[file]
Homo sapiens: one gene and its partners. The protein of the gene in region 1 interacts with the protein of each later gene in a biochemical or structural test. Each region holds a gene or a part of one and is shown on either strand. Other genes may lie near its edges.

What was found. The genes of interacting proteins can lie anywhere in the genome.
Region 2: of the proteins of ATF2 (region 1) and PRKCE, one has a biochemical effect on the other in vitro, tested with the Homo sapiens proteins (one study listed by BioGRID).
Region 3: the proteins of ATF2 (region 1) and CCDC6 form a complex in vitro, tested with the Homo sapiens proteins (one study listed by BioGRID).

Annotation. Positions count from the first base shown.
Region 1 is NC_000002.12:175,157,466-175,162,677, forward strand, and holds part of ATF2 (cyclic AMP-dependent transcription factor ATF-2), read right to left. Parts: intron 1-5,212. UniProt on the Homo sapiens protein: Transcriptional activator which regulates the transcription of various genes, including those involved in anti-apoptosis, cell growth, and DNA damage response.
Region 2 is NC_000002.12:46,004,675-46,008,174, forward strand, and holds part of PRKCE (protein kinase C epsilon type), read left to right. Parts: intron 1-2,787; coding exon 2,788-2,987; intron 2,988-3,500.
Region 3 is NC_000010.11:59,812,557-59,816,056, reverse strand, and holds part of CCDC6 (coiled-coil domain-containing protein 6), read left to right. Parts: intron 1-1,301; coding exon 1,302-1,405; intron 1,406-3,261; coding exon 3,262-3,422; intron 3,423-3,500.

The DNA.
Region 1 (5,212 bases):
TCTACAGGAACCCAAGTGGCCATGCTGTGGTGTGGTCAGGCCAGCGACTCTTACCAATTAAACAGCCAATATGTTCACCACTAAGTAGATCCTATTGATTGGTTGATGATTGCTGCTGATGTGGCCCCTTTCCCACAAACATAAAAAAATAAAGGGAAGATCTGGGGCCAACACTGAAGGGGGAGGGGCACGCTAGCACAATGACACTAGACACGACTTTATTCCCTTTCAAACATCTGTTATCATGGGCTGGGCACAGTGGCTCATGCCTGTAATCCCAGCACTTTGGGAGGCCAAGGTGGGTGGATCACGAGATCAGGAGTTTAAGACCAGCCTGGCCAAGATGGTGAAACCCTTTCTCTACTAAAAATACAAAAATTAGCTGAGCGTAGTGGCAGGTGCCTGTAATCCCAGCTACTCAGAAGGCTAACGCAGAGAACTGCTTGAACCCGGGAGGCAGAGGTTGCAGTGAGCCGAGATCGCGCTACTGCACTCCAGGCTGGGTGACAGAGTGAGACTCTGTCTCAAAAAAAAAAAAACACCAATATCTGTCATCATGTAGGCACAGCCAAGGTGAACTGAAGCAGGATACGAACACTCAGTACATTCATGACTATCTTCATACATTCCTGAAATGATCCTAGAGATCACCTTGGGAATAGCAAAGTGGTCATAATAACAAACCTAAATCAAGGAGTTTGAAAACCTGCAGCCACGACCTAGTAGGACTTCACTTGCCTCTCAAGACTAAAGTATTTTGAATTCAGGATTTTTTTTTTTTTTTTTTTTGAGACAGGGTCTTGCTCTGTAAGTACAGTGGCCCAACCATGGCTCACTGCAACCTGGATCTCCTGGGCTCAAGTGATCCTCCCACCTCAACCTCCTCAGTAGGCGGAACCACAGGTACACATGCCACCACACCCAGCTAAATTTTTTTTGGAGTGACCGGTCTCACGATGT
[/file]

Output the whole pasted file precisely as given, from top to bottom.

Homo sapiens: one gene and its partners. The protein of the gene in region 1 interacts with the protein of each later gene in a biochemical or structural test. Each region holds a gene or a part of one and is shown on either strand. Other genes may lie near its edges.

What was found. The genes of interacting proteins can lie anywhere in the genome.
Region 2: of the proteins of ATF2 (region 1) and PRKCE, one has a biochemical effect on the other in vitro, tested with the Homo sapiens proteins (one study listed by BioGRID).
Region 3: the proteins of ATF2 (region 1) and CCDC6 form a complex in vitro, tested with the Homo sapiens proteins (one study listed by BioGRID).

Annotation. Positions count from the first base shown.
Region 1 is NC_000002.12:175,157,466-175,162,677, forward strand, and holds part of ATF2 (cyclic AMP-dependent transcription factor ATF-2), read right to left. Parts: intron 1-5,212. UniProt on the Homo sapiens protein: Transcriptional activator which regulates the transcription of various genes, including those involved in anti-apoptosis, cell growth, and DNA damage response.
Region 2 is NC_000002.12:46,004,675-46,008,174, forward strand, and holds part of PRKCE (protein kinase C epsilon type), read left to right. Parts: intron 1-2,787; coding exon 2,788-2,987; intron 2,988-3,500.
Region 3 is NC_000010.11:59,812,557-59,816,056, reverse strand, and holds part of CCDC6 (coiled-coil domain-containing protein 6), read left to right. Parts: intron 1-1,301; coding exon 1,302-1,405; intron 1,406-3,261; coding exon 3,262-3,422; intron 3,423-3,500.

The DNA.
Region 1 (5,212 bases):
TCTACAGGAACCCAAGTGGCCATGCTGTGGTGTGGTCAGGCCAGCGACTCTTACCAATTAAACAGCCAATATGTTCACCACTAAGTAGATCCTATTGATTGGTTGATGATTGCTGCTGATGTGGCCCCTTTCCCACAAACATAAAAAAATAAAGGGAAGATCTGGGGCCAACACTGAAGGGGGAGGGGCACGCTAGCACAATGACACTAGACACGACTTTATTCCCTTTCAAACATCTGTTATCATGGGCTGGGCACAGTGGCTCATGCCTGTAATCCCAGCACTTTGGGAGGCCAAGGTGGGTGGATCACGAGATCAGGAGTTTAAGACCAGCCTGGCCAAGATGGTGAAACCCTTTCTCTACTAAAAATACAAAAATTAGCTGAGCGTAGTGGCAGGTGCCTGTAATCCCAGCTACTCAGAAGGCTAACGCAGAGAACTGCTTGAACCCGGGAGGCAGAGGTTGCAGTGAGCCGAGATCGCGCTACTGCACTCCAGGCTGGGTGACAGAGTGAGACTCTGTCTCAAAAAAAAAAAAACACCAATATCTGTCATCATGTAGGCACAGCCAAGGTGAACTGAAGCAGGATACGAACACTCAGTACATTCATGACTATCTTCATACATTCCTGAAATGATCCTAGAGATCACCTTGGGAATAGCAAAGTGGTCATAATAACAAACCTAAATCAAGGAGTTTGAAAACCTGCAGCCACGACCTAGTAGGACTTCACTTGCCTCTCAAGACTAAAGTATTTTGAATTCAGGATTTTTTTTTTTTTTTTTTTTGAGACAGGGTCTTGCTCTGTAAGTACAGTGGCCCAACCATGGCTCACTGCAACCTGGATCTCCTGGGCTCAAGTGATCCTCCCACCTCAACCTCCTCAGTAGGCGGAACCACAGGTACACATGCCACCACACCCAGCTAAATTTTTTTTGGAGTGACCGGTCTCACGATGT